Post-Occupation Evaluation

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This is a link to the Therapeutic Landscapes Network, which is, in itself, an interesting idea. The part of the website that I focused on was the Post-Occupation Evaluation (POE) done at places that were built using Evidence-Based Design (EBD) in order to ascertain whether or not the place had an impact on the outcomes in mind (e.g. reduce stress in people undergoing treatment for cancer).

This is a little dry for the blog, but I thought it was worth exploring. One interesting story highlighted was the story of Teardrop Park in New York. The park was declared a failure by the Parks and Rec board, however, a POE was done on the space. It turned out that Teardrop Park was embraced by New Yorkers as a place that provided a function for them that positively impacted health outcomes. So, while a "failure" under one evaluation model, under another, that took into account different functions and uses (such as passively viewing the park), the park was a success.

Thinking forward to research questions and ideas, this website made me wonder what other projects have been written off that might have actually been contributing positively to people's health, while not meeting another evaluation end. I am in a Program Evaluation class right now, and I am wondering if questions related to health outcomes impacted by nature could be incorporated into our evaluations of mental health programs. I'm also wondering if I went around my town, if I could find parks and evaluate their success using the POE model that this webpage discusses, and make a solid, evidence-based argument for continuing to support and enhance our park system.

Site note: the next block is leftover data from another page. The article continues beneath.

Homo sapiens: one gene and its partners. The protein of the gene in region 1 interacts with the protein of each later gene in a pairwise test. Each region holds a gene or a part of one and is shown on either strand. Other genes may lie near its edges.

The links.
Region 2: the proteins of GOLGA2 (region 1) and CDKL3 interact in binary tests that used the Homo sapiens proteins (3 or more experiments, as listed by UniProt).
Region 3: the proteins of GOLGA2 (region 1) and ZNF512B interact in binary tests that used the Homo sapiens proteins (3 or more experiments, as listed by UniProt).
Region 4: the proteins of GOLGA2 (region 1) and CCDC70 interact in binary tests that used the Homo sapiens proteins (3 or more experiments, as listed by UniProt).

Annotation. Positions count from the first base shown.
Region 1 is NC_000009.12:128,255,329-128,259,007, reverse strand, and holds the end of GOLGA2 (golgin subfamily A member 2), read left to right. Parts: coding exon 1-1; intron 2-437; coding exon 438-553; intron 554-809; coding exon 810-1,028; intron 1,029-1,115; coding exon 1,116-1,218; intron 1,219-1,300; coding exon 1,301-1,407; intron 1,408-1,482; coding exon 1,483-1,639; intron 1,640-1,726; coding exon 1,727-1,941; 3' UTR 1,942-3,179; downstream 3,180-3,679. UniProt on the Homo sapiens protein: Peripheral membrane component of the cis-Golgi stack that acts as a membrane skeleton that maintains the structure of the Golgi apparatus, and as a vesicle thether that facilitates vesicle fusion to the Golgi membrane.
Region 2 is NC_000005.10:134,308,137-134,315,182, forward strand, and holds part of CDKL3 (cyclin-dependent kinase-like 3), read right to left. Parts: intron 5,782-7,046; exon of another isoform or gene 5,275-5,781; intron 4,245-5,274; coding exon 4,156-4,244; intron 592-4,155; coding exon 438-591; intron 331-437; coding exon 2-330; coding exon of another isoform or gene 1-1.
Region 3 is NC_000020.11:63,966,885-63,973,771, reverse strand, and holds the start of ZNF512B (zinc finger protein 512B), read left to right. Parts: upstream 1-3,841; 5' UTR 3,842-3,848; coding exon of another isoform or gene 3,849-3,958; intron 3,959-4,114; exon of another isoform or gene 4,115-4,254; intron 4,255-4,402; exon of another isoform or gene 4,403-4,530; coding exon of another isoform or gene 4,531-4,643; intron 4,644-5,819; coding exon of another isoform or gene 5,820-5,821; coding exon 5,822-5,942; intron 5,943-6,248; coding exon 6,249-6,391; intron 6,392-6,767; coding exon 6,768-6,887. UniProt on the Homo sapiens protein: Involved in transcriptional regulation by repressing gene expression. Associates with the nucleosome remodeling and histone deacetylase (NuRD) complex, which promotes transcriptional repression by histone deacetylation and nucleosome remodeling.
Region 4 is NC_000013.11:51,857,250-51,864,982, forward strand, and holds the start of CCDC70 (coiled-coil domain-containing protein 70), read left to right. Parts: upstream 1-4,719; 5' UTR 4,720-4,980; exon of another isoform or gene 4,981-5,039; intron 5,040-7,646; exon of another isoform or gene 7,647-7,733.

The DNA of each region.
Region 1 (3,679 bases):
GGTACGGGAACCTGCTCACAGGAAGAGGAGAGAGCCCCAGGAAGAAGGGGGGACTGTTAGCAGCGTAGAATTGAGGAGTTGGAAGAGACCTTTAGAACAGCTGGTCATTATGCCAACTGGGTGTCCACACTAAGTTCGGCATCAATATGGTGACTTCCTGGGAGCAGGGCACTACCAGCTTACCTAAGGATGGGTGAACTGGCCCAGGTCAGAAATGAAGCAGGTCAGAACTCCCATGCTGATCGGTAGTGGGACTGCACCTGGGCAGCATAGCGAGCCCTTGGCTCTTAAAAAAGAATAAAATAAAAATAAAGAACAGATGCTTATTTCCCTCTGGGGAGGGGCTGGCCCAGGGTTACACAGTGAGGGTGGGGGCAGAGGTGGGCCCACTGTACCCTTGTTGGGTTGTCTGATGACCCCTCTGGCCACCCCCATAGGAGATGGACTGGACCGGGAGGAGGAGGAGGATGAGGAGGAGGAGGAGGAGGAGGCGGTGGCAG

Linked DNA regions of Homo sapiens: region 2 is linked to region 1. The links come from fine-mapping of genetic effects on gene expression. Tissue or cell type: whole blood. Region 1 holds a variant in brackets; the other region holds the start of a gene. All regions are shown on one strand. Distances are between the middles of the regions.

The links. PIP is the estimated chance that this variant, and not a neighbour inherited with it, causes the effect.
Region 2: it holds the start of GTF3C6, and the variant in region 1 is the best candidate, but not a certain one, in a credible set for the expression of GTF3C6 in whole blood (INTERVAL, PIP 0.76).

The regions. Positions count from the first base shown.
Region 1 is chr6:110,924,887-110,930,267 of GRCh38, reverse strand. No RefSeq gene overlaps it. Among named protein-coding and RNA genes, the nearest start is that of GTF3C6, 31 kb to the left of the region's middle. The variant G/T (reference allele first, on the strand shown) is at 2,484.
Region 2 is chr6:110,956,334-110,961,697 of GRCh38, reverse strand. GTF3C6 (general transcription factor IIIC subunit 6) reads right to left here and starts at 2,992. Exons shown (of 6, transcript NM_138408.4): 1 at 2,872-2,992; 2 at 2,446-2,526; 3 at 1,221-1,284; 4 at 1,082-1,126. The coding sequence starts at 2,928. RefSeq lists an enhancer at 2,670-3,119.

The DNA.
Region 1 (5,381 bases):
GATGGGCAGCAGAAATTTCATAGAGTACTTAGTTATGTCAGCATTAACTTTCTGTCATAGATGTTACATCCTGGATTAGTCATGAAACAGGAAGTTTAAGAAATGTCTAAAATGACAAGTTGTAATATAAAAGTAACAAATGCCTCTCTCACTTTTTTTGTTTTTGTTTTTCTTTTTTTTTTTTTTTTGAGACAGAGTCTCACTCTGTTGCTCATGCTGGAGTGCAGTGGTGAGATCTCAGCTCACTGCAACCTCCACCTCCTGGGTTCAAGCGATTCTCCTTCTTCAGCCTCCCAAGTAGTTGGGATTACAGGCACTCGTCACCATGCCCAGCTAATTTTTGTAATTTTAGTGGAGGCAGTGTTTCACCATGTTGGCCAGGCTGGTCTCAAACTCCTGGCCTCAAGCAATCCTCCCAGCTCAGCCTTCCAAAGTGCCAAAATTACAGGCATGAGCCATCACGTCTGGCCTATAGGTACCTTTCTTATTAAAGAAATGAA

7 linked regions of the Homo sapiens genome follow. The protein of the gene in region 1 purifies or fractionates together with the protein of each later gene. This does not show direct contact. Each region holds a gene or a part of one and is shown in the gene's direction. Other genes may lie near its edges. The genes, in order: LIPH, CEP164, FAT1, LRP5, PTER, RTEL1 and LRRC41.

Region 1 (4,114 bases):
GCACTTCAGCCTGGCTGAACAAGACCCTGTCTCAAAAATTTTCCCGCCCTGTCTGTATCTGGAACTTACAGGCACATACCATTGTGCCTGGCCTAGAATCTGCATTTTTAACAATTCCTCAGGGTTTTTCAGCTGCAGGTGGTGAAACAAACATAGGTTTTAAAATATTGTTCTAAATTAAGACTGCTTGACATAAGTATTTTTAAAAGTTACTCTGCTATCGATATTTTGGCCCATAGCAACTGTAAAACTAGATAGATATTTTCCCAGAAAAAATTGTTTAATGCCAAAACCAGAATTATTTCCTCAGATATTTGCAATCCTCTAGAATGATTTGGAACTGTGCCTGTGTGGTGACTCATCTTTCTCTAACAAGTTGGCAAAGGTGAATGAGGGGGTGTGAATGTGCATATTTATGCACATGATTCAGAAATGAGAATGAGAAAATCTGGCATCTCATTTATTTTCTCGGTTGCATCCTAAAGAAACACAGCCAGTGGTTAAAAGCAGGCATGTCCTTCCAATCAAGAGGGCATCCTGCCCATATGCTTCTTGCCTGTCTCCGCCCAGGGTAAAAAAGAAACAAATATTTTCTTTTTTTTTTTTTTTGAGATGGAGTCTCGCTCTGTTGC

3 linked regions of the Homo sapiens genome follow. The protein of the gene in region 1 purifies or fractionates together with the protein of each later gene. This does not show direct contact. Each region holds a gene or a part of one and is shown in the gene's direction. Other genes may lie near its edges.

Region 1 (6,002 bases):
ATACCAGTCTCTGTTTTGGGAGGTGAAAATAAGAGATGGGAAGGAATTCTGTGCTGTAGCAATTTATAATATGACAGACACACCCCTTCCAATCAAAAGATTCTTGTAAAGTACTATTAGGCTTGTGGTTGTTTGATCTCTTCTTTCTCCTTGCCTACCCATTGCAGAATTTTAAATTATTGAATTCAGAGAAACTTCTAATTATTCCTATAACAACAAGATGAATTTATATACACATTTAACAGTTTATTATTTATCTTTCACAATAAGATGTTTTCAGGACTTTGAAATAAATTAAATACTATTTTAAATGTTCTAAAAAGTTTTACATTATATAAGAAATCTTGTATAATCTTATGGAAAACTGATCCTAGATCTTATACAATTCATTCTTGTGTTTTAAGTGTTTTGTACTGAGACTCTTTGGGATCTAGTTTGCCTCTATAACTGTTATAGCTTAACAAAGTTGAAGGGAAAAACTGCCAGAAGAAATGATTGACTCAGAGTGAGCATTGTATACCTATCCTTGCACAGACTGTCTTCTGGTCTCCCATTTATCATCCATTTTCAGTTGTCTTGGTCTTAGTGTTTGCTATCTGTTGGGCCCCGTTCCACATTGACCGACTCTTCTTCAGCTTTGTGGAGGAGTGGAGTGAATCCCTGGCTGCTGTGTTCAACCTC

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While looking online for information about Therapeutic Landscapes, I also found this website. I really liked all of the resources they provide for people regarding so many different aspects and types of therapeutic landscapes. They also had a section for evidence based design which was very nice. Although this section did have many areas of “…will be added soon, so please check back” there was still quite a bit of information available. I think this website and its resources will be helpful to me in this class, as well as in my life and career.

P.S. to Korbin: they have a section with resources for designing therapeutic landscapes for seniors and people with dementia. If you need some more ideas or some framework to guide you in your consulting for the Alzheimer’s/Dementia home, you may want to check it out!

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This page contains a single entry by Mageen C. published on February 22, 2013 10:37 AM.

Theraputic Landscapes-Van Gogh was the previous entry in this blog.

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